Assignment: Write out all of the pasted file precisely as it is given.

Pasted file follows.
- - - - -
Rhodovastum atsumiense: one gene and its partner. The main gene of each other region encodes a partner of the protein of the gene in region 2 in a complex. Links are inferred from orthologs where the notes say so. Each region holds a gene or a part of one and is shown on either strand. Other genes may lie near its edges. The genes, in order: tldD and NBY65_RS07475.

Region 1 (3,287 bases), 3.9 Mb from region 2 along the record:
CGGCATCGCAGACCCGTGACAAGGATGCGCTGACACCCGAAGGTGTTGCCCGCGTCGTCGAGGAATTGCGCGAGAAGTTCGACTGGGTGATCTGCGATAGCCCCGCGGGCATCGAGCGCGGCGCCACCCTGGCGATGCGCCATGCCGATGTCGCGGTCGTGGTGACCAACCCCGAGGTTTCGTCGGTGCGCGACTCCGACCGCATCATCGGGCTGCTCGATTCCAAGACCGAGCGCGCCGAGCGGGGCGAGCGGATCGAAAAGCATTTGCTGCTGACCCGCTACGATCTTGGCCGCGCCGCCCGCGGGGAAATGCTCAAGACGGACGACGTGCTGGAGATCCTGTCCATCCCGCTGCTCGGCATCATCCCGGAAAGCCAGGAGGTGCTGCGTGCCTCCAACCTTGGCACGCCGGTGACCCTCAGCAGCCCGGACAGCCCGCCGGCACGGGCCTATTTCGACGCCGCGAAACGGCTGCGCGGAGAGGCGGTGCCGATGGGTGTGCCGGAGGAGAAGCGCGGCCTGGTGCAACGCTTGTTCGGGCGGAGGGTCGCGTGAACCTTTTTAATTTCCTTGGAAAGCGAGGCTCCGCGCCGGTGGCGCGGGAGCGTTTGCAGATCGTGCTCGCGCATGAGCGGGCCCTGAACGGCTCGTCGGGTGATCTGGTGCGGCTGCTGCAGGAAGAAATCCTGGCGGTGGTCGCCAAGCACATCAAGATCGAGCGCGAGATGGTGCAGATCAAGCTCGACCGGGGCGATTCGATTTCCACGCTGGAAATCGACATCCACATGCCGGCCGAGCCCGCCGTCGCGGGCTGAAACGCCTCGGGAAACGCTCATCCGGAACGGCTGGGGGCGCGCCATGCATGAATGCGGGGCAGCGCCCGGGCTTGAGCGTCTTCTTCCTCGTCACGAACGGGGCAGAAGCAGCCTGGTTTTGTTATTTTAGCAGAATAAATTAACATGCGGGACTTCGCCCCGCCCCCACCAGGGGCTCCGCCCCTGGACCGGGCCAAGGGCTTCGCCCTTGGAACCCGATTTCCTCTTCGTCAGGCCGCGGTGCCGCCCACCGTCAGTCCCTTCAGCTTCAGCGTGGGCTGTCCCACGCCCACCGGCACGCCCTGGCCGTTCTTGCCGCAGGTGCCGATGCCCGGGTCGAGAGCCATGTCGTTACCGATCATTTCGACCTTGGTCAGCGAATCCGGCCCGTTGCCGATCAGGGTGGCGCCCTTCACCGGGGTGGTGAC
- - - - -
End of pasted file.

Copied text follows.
Rhodovastum atsumiense: one gene and its partner. The main gene of each other region encodes a partner of the protein of the gene in region 2 in a complex. Links are inferred from orthologs where the notes say so. Each region holds a gene or a part of one and is shown on either strand. Other genes may lie near its edges. The genes, in order: tldD and NBY65_RS07475.

Region 1 (3,287 bases), 3.9 Mb from region 2 along the record:
CGGCATCGCAGACCCGTGACAAGGATGCGCTGACACCCGAAGGTGTTGCCCGCGTCGTCGAGGAATTGCGCGAGAAGTTCGACTGGGTGATCTGCGATAGCCCCGCGGGCATCGAGCGCGGCGCCACCCTGGCGATGCGCCATGCCGATGTCGCGGTCGTGGTGACCAACCCCGAGGTTTCGTCGGTGCGCGACTCCGACCGCATCATCGGGCTGCTCGATTCCAAGACCGAGCGCGCCGAGCGGGGCGAGCGGATCGAAAAGCATTTGCTGCTGACCCGCTACGATCTTGGCCGCGCCGCCCGCGGGGAAATGCTCAAGACGGACGACGTGCTGGAGATCCTGTCCATCCCGCTGCTCGGCATCATCCCGGAAAGCCAGGAGGTGCTGCGTGCCTCCAACCTTGGCACGCCGGTGACCCTCAGCAGCCCGGACAGCCCGCCGGCACGGGCCTATTTCGACGCCGCGAAACGGCTGCGCGGAGAGGCGGTGCCGATGGGTGTGCCGGAGGAGAAGCGCGGCCTGGTGCAACGCTTGTTCGGGCGGAGGGTCGCGTGAACCTTTTTAATTTCCTTGGAAAGCGAGGCTCCGCGCCGGTGGCGCGGGAGCGTTTGCAGATCGTGCTCGCGCATGAGCGGGCCCTGAACGGCTCGTCGGGTGATCTGGTGCGGCTGCTGCAGGAAGAAATCCTGGCGGTGGTCGCCAAGCACATCAAGATCGAGCGCGAGATGGTGCAGATCAAGCTCGACCGGGGCGATTCGATTTCCACGCTGGAAATCGACATCCACATGCCGGCCGAGCCCGCCGTCGCGGGCTGAAACGCCTCGGGAAACGCTCATCCGGAACGGCTGGGGGCGCGCCATGCATGAATGCGGGGCAGCGCCCGGGCTTGAGCGTCTTCTTCCTCGTCACGAACGGGGCAGAAGCAGCCTGGTTTTGTTATTTTAGCAGAATAAATTAACATGCGGGACTTCGCCCCGCCCCCACCAGGGGCTCCGCCCCTGGACCGGGCCAAGGGCTTCGCCCTTGGAACCCGATTTCCTCTTCGTCAGGCCGCGGTGCCGCCCACCGTCAGTCCCTTCAGCTTCAGCGTGGGCTGTCCCACGCCCACCGGCACGCCCTGGCCGTTCTTGCCGCAGGTGCCGATGCCCGGGTCGAGAGCCATGTCGTTACCGATCATTTCGACCTTGGTCAGCGAATCCGGCCCGTTGCCGATCAGGGTGGCGCCCTTCACCGGGGTGGTGAC